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Rev Young Peter Onoeyo v. Union Bank Of Nigeria Plc (2014) – CA

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➥ CASE SUMMARY OF:
Rev Young Peter Onoeyo v. Union Bank Of Nigeria Plc (2014) – CA

by “PipAr” B.C. Chima

➥ COURT:
Court of Appeal – CA/C/66/2007

➥ JUDGEMENT DELIVERED ON:
Thursday, the 6th day of November, 2014

➥ AREA(S) OF LAW
Undefended list.
Mortgage.

➥ NOTABLE DICTA
⦿ ISSUE NOT TIED TO A GROUND OF APPEAL IS OF NO MOMENT
Issue 1 was formulated from ground 1 while Issue 2 does not flow from any of the seven grounds of Appeal. No Issue or Issues were formulated or argued in respect of grounds 2-7 of his Notice of Appeal. A fortiori, the Appellant appears to have abandoned grounds 2-7 of his Notice of Appeal. In the same vein, Issue No. 2 is not tied to any ground of Appeal and therefore is of no moment. See Yadis Nigeria Ltd v. Great Nigeria Insurance Coy Ltd (2007) 30 NSQR (Pt. 1) page 495. — P.O. Elechi, JCA.

⦿ UNDEFENDED LIST – FILING A NOTICE OF INTENTION TO DEFEND
The essence of suits on the undefended list is for the quick dispensation of justice to the parties. Therefore upon service of a Writ of Summons in respect of a suit on the undefended suit on a defendant, the latter must deliver or file a Notice of Intention to Defend the suit and together with the said Notice, he must file an affidavit disclosing a defence on the merits and where the defendant fails to do so or act, then judgment may be entered against him as per the Writ of Summons without necessarily calling on the Plaintiff to formally prove his claim by calling witnesses to testify. See Ben Thomas Hotels Ltd, Sebi Furniture Co. Ltd (1989) 12 SCNJ 171, (1989) 5 NWLR (Pt. 123) page 523. — P.O. Elechi, JCA.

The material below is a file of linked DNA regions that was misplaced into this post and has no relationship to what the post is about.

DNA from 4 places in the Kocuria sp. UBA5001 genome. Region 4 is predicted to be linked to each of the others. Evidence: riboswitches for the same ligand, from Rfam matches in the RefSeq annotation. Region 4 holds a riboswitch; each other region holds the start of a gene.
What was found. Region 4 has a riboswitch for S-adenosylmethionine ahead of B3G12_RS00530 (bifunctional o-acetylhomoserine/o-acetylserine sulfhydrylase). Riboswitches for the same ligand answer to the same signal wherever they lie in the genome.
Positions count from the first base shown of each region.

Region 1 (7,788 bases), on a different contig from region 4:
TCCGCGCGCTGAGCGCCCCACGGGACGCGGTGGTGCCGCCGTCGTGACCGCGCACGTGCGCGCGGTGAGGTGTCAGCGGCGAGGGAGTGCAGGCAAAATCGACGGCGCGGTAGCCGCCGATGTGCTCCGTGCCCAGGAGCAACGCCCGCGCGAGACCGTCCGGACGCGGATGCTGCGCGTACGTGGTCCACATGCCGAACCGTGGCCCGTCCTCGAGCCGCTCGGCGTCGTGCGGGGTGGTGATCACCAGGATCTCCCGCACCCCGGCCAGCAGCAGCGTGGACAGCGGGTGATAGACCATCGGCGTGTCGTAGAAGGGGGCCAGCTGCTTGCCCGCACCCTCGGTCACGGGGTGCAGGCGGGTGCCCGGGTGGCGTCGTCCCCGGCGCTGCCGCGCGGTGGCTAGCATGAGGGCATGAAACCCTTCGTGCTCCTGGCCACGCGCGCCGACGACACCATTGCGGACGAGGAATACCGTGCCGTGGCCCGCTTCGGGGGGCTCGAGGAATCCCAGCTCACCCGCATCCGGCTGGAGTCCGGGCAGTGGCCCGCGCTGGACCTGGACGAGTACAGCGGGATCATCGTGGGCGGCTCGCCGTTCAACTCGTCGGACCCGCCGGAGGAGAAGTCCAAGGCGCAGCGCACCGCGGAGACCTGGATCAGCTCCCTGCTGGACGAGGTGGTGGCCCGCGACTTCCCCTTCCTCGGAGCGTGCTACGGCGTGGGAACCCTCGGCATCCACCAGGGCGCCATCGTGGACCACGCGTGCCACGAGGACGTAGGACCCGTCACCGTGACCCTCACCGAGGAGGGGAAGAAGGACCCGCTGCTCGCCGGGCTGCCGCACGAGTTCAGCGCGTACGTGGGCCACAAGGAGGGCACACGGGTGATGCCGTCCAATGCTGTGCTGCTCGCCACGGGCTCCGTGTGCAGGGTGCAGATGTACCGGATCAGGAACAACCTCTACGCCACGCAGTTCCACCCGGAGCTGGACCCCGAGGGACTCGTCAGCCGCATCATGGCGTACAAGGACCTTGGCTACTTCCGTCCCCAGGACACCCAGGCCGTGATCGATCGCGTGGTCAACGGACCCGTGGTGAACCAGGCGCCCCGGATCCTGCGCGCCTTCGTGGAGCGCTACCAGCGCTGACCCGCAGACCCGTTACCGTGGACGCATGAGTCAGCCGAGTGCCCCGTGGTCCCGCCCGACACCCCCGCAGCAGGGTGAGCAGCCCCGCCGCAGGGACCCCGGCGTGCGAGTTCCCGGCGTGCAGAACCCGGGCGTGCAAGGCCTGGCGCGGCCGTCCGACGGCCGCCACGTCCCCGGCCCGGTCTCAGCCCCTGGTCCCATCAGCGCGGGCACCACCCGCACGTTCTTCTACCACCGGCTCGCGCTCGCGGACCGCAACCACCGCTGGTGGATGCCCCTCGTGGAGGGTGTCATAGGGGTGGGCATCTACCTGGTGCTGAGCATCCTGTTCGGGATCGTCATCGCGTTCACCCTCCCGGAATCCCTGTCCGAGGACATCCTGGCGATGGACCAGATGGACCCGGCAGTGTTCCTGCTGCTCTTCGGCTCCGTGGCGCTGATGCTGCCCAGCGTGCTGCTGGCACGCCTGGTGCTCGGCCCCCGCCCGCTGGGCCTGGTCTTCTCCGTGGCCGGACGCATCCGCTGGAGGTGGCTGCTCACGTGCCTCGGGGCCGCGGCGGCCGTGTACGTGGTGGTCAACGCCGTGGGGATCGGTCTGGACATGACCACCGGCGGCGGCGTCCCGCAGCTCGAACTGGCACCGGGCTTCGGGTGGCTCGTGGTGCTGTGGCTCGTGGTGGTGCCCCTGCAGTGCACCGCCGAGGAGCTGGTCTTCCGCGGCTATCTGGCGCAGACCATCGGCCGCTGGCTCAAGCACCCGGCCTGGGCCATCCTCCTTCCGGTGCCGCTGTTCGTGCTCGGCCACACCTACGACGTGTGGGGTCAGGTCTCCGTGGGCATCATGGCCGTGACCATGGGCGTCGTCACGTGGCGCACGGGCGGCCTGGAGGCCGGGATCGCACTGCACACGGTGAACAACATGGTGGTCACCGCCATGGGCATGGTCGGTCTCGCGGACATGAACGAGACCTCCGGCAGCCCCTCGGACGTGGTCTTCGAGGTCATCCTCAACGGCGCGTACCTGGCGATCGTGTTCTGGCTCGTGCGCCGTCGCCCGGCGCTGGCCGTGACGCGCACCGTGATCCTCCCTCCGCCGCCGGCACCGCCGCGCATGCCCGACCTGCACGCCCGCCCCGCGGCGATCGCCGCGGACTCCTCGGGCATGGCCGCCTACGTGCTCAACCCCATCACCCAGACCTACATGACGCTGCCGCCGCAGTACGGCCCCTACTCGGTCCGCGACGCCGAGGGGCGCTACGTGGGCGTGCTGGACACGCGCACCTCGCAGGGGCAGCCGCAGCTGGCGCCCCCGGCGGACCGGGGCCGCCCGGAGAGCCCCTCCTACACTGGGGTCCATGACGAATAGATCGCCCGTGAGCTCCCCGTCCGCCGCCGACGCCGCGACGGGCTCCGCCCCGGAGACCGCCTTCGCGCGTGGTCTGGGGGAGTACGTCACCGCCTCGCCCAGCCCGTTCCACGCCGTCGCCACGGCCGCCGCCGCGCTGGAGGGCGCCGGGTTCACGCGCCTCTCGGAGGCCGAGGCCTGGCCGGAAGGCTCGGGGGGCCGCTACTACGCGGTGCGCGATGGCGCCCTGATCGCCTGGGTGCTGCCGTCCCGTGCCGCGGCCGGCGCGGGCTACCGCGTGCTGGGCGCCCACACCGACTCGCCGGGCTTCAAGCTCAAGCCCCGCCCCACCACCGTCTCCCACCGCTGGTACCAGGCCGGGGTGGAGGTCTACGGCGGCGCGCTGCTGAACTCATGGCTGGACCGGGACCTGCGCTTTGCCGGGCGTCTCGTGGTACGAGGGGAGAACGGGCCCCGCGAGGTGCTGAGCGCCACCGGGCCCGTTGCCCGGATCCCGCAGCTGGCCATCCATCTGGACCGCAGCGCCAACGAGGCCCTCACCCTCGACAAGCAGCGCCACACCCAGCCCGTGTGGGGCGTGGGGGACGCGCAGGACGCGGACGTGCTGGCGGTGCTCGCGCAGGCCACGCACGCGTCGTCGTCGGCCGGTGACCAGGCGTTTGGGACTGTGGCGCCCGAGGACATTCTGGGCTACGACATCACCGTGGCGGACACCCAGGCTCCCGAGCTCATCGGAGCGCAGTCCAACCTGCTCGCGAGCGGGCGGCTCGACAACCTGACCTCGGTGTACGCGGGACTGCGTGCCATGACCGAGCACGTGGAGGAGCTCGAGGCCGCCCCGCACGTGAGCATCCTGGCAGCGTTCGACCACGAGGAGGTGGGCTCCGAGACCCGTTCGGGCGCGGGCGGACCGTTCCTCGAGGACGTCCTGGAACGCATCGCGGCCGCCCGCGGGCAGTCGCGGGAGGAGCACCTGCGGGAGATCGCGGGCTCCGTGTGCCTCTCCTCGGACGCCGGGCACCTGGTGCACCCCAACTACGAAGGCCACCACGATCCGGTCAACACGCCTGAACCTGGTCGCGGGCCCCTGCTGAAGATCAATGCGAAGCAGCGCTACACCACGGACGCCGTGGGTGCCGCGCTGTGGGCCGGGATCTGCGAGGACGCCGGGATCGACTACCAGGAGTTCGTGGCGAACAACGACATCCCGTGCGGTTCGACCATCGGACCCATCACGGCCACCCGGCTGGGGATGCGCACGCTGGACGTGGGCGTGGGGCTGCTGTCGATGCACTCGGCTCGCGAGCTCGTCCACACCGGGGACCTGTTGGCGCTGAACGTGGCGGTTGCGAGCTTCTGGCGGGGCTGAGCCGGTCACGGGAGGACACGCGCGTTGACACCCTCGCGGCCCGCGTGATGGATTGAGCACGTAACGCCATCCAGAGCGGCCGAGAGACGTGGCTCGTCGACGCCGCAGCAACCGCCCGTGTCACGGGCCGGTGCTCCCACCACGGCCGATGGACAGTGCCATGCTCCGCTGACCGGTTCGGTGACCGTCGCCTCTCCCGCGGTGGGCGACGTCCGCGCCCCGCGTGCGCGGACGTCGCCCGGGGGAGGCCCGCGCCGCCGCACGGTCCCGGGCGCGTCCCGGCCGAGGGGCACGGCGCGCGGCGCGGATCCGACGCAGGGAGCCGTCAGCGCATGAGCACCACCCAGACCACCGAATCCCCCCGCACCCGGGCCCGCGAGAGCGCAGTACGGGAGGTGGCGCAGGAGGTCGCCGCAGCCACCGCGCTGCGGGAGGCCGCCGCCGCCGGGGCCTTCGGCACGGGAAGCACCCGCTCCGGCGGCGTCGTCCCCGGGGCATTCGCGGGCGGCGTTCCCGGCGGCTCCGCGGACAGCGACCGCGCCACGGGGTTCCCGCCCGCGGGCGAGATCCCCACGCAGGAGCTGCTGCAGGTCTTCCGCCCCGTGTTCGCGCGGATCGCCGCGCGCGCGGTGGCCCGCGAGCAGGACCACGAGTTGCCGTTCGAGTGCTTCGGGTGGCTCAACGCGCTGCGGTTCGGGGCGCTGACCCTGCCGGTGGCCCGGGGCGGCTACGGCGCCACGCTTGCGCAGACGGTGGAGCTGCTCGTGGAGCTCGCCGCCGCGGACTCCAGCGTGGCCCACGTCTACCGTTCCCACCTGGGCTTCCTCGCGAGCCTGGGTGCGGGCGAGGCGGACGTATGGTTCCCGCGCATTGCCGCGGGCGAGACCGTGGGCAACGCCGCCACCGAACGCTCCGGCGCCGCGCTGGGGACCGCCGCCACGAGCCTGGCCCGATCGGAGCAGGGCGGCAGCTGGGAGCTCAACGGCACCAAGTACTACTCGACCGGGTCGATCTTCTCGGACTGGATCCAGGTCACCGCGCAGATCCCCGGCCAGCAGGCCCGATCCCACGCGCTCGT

⦿ ISSUE NOT RELATED TO A GROUND OF APPEAL IS INCOMPETENT
Actually, one is at sea where this issue was lifted or distilled from as it does not have any relationship with any of the grounds of Appeal.  It is trite that an issue for determination must flow from the ground of Appeal filed. Where an issue for determination in an appeal is not related to or based on ground of appeal filed, it is incompetent, valueless and must be ignored by the Court. See Akese v. Government Oyo State (2012) ALL FWLR (Pt. 634) Page 53, Madukolum v. Nkemdilim (1962) 2 SCNLR Page 34. Omo v. JSC Delta State (2000) 12 NWLR (Pt. 682) page 444. — P.O. Elechi, JCA.

⦿ NOTICE OF INTENTION TO DEFEND MUST SET OUT SPECIFICALLY GROUNDS OF DEFENSE